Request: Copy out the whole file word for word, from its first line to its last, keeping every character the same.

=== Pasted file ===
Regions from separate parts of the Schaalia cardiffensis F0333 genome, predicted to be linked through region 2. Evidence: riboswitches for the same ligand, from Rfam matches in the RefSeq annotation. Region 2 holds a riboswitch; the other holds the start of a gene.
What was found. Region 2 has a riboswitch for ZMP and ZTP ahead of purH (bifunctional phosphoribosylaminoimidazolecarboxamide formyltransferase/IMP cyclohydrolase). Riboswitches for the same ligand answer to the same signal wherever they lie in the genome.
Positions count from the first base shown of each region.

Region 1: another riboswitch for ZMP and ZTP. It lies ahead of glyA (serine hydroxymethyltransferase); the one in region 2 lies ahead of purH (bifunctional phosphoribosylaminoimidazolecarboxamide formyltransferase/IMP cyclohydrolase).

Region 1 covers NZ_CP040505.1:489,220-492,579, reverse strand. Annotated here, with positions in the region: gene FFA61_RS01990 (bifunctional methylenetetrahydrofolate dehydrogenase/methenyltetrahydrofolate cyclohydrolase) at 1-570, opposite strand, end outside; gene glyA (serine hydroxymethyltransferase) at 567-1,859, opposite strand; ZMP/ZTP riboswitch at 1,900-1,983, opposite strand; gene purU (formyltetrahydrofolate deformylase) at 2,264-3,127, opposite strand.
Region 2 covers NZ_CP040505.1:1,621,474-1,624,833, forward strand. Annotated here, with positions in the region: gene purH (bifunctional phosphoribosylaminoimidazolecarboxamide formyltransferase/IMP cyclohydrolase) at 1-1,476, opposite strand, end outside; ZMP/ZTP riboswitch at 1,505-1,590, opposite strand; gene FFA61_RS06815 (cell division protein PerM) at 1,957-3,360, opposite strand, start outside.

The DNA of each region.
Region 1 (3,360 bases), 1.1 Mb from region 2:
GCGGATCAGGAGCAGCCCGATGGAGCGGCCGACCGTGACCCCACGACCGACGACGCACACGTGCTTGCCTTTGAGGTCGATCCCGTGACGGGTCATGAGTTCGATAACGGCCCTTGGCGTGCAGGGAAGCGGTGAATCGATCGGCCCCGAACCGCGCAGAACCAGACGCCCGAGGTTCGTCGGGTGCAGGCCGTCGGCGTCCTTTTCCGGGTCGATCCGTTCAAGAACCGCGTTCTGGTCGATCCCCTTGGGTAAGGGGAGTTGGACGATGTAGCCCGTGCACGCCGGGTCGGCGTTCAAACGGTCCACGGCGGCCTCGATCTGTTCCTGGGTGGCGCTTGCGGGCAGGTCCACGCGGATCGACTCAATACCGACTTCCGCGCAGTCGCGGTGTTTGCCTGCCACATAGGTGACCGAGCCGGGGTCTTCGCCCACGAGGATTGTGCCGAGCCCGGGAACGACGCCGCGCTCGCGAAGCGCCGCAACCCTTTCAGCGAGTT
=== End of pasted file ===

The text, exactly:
Regions from separate parts of the Schaalia cardiffensis F0333 genome, predicted to be linked through region 2. Evidence: riboswitches for the same ligand, from Rfam matches in the RefSeq annotation. Region 2 holds a riboswitch; the other holds the start of a gene.
What was found. Region 2 has a riboswitch for ZMP and ZTP ahead of purH (bifunctional phosphoribosylaminoimidazolecarboxamide formyltransferase/IMP cyclohydrolase). Riboswitches for the same ligand answer to the same signal wherever they lie in the genome.
Positions count from the first base shown of each region.

Region 1: another riboswitch for ZMP and ZTP. It lies ahead of glyA (serine hydroxymethyltransferase); the one in region 2 lies ahead of purH (bifunctional phosphoribosylaminoimidazolecarboxamide formyltransferase/IMP cyclohydrolase).

Region 1 covers NZ_CP040505.1:489,220-492,579, reverse strand. Annotated here, with positions in the region: gene FFA61_RS01990 (bifunctional methylenetetrahydrofolate dehydrogenase/methenyltetrahydrofolate cyclohydrolase) at 1-570, opposite strand, end outside; gene glyA (serine hydroxymethyltransferase) at 567-1,859, opposite strand; ZMP/ZTP riboswitch at 1,900-1,983, opposite strand; gene purU (formyltetrahydrofolate deformylase) at 2,264-3,127, opposite strand.
Region 2 covers NZ_CP040505.1:1,621,474-1,624,833, forward strand. Annotated here, with positions in the region: gene purH (bifunctional phosphoribosylaminoimidazolecarboxamide formyltransferase/IMP cyclohydrolase) at 1-1,476, opposite strand, end outside; ZMP/ZTP riboswitch at 1,505-1,590, opposite strand; gene FFA61_RS06815 (cell division protein PerM) at 1,957-3,360, opposite strand, start outside.

The DNA of each region.
Region 1 (3,360 bases), 1.1 Mb from region 2:
GCGGATCAGGAGCAGCCCGATGGAGCGGCCGACCGTGACCCCACGACCGACGACGCACACGTGCTTGCCTTTGAGGTCGATCCCGTGACGGGTCATGAGTTCGATAACGGCCCTTGGCGTGCAGGGAAGCGGTGAATCGATCGGCCCCGAACCGCGCAGAACCAGACGCCCGAGGTTCGTCGGGTGCAGGCCGTCGGCGTCCTTTTCCGGGTCGATCCGTTCAAGAACCGCGTTCTGGTCGATCCCCTTGGGTAAGGGGAGTTGGACGATGTAGCCCGTGCACGCCGGGTCGGCGTTCAAACGGTCCACGGCGGCCTCGATCTGTTCCTGGGTGGCGCTTGCGGGCAGGTCCACGCGGATCGACTCAATACCGACTTCCGCGCAGTCGCGGTGTTTGCCTGCCACATAGGTGACCGAGCCGGGGTCTTCGCCCACGAGGATTGTGCCGAGCCCGGGAACGACGCCGCGCTCGCGAAGCGCCGCAACCCTTTCAGCGAGTT